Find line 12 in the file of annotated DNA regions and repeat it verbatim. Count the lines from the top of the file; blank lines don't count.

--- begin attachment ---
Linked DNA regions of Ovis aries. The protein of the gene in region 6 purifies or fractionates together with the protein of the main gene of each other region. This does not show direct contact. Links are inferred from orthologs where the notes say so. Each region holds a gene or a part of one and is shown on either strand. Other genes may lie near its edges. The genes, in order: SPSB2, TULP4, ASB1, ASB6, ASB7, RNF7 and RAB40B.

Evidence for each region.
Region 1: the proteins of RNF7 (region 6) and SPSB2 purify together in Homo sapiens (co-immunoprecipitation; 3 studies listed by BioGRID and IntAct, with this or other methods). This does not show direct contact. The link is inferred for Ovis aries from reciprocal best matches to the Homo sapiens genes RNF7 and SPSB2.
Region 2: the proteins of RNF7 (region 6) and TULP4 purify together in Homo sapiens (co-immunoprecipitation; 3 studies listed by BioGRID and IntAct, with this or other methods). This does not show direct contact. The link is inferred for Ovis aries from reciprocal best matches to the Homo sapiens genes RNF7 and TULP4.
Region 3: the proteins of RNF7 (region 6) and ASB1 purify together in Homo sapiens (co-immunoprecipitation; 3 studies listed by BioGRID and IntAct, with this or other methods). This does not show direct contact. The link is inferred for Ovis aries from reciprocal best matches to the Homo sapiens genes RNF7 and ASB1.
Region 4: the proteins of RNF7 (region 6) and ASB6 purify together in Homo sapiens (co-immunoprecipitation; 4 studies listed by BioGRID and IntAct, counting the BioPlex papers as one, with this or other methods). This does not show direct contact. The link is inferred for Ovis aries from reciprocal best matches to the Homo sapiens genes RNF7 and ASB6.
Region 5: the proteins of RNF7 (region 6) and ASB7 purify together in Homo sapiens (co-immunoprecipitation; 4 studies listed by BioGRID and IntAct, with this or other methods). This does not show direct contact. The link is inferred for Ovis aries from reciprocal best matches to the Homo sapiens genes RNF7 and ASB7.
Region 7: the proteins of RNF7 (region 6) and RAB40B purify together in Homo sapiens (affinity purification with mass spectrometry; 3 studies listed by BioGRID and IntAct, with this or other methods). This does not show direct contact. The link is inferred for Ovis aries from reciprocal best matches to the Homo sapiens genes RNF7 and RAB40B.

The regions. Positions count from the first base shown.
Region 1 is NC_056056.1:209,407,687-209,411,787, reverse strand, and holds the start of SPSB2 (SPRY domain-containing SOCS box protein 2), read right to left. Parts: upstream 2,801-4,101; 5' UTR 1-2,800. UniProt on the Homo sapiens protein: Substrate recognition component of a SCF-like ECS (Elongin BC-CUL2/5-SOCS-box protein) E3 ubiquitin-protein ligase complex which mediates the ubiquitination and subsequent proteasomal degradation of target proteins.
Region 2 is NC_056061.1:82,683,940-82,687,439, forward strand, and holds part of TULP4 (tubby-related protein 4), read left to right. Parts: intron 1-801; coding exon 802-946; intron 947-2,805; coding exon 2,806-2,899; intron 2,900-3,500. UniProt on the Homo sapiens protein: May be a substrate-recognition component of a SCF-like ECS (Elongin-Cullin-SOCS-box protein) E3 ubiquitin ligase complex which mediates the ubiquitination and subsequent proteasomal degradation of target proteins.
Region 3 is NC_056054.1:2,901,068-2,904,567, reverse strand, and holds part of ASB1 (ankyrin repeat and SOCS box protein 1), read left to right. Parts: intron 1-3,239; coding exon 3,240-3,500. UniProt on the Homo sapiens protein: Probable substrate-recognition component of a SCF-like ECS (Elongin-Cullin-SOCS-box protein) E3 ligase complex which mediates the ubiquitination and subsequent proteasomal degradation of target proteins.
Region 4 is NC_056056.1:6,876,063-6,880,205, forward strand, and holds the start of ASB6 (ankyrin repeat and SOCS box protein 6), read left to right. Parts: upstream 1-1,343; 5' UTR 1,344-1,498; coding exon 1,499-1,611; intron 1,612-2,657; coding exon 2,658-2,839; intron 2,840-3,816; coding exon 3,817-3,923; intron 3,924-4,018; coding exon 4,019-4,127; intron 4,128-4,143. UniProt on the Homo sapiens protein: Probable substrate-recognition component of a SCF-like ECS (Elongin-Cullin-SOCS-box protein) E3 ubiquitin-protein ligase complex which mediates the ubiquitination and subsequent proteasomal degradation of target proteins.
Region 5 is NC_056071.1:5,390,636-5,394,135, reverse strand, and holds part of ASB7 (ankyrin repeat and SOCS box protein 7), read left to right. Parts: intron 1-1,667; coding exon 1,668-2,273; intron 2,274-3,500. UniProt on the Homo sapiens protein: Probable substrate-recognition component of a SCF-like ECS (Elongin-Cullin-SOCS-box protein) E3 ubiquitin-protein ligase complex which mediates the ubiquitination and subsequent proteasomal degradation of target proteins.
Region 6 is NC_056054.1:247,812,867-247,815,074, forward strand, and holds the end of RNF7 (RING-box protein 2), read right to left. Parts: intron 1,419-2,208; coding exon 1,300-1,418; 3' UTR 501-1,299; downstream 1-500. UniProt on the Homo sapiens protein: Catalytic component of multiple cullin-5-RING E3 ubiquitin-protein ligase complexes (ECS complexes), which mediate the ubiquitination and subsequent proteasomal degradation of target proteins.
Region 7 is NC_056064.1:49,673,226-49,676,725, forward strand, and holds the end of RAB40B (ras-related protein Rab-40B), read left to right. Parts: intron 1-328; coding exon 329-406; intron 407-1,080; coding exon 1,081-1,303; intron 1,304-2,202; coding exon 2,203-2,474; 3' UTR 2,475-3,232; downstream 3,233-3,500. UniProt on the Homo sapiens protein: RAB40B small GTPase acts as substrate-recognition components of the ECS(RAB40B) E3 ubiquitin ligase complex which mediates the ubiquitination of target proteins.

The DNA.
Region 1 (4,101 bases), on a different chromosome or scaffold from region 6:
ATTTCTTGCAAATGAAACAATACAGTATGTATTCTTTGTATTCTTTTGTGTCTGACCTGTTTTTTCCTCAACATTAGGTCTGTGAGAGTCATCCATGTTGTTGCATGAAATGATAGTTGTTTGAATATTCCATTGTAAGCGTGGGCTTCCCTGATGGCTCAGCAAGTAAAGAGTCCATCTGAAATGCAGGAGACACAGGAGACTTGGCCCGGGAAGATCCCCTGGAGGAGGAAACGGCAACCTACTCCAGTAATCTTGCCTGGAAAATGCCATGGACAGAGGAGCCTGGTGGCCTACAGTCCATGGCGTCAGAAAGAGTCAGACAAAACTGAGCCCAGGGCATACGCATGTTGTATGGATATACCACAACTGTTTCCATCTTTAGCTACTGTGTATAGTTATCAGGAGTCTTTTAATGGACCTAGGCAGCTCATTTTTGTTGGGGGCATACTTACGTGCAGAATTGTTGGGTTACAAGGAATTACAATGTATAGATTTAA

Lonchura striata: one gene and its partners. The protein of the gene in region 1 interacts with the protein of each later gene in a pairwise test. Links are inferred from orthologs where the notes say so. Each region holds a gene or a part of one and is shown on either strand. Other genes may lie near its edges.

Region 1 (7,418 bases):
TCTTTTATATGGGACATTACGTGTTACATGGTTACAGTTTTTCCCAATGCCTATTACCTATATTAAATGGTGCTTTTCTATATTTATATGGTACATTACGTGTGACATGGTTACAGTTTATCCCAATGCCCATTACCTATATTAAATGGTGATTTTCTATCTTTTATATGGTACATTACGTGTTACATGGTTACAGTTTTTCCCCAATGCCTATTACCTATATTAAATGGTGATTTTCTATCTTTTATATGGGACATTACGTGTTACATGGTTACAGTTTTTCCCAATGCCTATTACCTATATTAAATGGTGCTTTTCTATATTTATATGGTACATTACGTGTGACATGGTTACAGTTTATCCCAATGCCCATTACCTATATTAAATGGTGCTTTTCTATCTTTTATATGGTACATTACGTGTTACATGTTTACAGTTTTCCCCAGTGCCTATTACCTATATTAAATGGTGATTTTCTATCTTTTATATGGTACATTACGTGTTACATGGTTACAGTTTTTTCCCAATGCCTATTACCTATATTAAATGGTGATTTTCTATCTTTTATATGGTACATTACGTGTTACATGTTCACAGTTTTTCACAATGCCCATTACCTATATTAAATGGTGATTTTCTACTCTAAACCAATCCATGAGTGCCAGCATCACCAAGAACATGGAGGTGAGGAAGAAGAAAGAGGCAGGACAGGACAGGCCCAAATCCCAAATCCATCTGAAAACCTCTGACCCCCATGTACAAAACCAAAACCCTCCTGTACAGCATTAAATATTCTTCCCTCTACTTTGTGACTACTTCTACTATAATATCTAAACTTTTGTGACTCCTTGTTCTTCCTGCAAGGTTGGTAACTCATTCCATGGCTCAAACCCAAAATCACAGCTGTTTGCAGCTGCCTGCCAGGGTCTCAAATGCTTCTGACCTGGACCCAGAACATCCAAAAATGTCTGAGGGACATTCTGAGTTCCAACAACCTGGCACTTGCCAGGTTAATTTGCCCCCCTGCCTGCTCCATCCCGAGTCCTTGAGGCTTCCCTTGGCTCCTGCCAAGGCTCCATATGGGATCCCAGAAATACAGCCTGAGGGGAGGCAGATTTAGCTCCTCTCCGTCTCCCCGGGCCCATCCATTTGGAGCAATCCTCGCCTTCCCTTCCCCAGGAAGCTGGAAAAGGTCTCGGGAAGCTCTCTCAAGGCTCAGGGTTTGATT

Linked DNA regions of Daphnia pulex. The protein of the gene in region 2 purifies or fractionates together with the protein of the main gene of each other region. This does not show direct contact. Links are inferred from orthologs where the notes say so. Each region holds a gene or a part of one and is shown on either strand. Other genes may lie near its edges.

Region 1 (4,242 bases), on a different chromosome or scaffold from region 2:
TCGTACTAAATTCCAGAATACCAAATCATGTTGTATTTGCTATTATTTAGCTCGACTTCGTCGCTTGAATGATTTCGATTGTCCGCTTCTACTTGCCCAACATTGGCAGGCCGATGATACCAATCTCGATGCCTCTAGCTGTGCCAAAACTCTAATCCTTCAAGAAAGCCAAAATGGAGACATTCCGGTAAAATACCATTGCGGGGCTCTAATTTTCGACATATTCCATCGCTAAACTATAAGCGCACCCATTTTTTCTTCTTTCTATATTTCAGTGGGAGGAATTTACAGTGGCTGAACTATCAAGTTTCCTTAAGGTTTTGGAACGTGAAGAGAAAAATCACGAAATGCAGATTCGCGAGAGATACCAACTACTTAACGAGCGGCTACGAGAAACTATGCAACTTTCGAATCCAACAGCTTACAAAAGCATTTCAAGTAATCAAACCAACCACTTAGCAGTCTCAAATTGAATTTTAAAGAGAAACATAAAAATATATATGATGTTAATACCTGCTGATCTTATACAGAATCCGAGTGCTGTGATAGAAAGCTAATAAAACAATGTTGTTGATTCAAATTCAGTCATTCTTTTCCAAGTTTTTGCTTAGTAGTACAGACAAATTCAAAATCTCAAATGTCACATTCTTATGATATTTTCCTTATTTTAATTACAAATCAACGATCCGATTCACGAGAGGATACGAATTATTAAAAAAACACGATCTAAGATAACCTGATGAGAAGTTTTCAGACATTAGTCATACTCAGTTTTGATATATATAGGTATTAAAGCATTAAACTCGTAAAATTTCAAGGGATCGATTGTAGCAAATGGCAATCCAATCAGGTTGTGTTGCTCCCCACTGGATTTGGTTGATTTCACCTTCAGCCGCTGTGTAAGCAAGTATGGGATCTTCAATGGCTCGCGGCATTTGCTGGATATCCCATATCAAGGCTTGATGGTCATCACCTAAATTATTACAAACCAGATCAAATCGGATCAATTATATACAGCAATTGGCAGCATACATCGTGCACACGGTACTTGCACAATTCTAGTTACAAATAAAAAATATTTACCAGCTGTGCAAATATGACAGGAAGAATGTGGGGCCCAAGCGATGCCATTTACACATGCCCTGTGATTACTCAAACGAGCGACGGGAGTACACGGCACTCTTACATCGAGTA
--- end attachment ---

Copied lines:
Region 3 is NC_056054.1:2,901,068-2,904,567, reverse strand, and holds part of ASB1 (ankyrin repeat and SOCS box protein 1), read left to right. Parts: intron 1-3,239; coding exon 3,240-3,500. UniProt on the Homo sapiens protein: Probable substrate-recognition component of a SCF-like ECS (Elongin-Cullin-SOCS-box protein) E3 ligase complex which mediates the ubiquitination and subsequent proteasomal degradation of target proteins.